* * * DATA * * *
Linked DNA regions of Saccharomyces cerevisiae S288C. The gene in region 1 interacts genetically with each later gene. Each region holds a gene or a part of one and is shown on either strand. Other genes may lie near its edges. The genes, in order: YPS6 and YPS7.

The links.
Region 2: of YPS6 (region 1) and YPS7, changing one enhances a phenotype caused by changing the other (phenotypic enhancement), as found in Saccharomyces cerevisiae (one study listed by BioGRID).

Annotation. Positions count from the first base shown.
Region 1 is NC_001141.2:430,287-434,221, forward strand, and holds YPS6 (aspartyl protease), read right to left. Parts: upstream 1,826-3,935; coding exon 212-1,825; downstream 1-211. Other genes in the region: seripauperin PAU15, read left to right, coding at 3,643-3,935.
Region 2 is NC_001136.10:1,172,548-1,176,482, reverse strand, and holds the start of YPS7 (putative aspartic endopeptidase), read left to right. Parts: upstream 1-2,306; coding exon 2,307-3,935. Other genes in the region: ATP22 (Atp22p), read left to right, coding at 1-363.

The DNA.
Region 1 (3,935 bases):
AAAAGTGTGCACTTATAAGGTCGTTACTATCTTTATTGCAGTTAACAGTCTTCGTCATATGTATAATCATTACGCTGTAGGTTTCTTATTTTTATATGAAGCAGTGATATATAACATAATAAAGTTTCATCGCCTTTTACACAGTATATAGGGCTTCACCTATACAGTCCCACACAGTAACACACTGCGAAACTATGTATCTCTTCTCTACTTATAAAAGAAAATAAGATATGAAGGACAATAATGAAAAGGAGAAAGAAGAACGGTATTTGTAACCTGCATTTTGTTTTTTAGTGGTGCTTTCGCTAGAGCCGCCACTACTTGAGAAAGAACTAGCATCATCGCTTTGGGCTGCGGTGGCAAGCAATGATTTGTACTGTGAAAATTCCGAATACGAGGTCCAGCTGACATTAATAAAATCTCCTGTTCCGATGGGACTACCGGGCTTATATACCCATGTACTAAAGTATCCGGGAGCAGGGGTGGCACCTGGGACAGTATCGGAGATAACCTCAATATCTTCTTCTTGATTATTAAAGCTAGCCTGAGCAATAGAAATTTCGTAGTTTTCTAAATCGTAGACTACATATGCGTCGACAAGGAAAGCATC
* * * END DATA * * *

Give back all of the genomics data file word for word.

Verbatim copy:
Linked DNA regions of Saccharomyces cerevisiae S288C. The gene in region 1 interacts genetically with each later gene. Each region holds a gene or a part of one and is shown on either strand. Other genes may lie near its edges. The genes, in order: YPS6 and YPS7.

The links.
Region 2: of YPS6 (region 1) and YPS7, changing one enhances a phenotype caused by changing the other (phenotypic enhancement), as found in Saccharomyces cerevisiae (one study listed by BioGRID).

Annotation. Positions count from the first base shown.
Region 1 is NC_001141.2:430,287-434,221, forward strand, and holds YPS6 (aspartyl protease), read right to left. Parts: upstream 1,826-3,935; coding exon 212-1,825; downstream 1-211. Other genes in the region: seripauperin PAU15, read left to right, coding at 3,643-3,935.
Region 2 is NC_001136.10:1,172,548-1,176,482, reverse strand, and holds the start of YPS7 (putative aspartic endopeptidase), read left to right. Parts: upstream 1-2,306; coding exon 2,307-3,935. Other genes in the region: ATP22 (Atp22p), read left to right, coding at 1-363.

The DNA.
Region 1 (3,935 bases):
AAAAGTGTGCACTTATAAGGTCGTTACTATCTTTATTGCAGTTAACAGTCTTCGTCATATGTATAATCATTACGCTGTAGGTTTCTTATTTTTATATGAAGCAGTGATATATAACATAATAAAGTTTCATCGCCTTTTACACAGTATATAGGGCTTCACCTATACAGTCCCACACAGTAACACACTGCGAAACTATGTATCTCTTCTCTACTTATAAAAGAAAATAAGATATGAAGGACAATAATGAAAAGGAGAAAGAAGAACGGTATTTGTAACCTGCATTTTGTTTTTTAGTGGTGCTTTCGCTAGAGCCGCCACTACTTGAGAAAGAACTAGCATCATCGCTTTGGGCTGCGGTGGCAAGCAATGATTTGTACTGTGAAAATTCCGAATACGAGGTCCAGCTGACATTAATAAAATCTCCTGTTCCGATGGGACTACCGGGCTTATATACCCATGTACTAAAGTATCCGGGAGCAGGGGTGGCACCTGGGACAGTATCGGAGATAACCTCAATATCTTCTTCTTGATTATTAAAGCTAGCCTGAGCAATAGAAATTTCGTAGTTTTCTAAATCGTAGACTACATATGCGTCGACAAGGAAAGCATC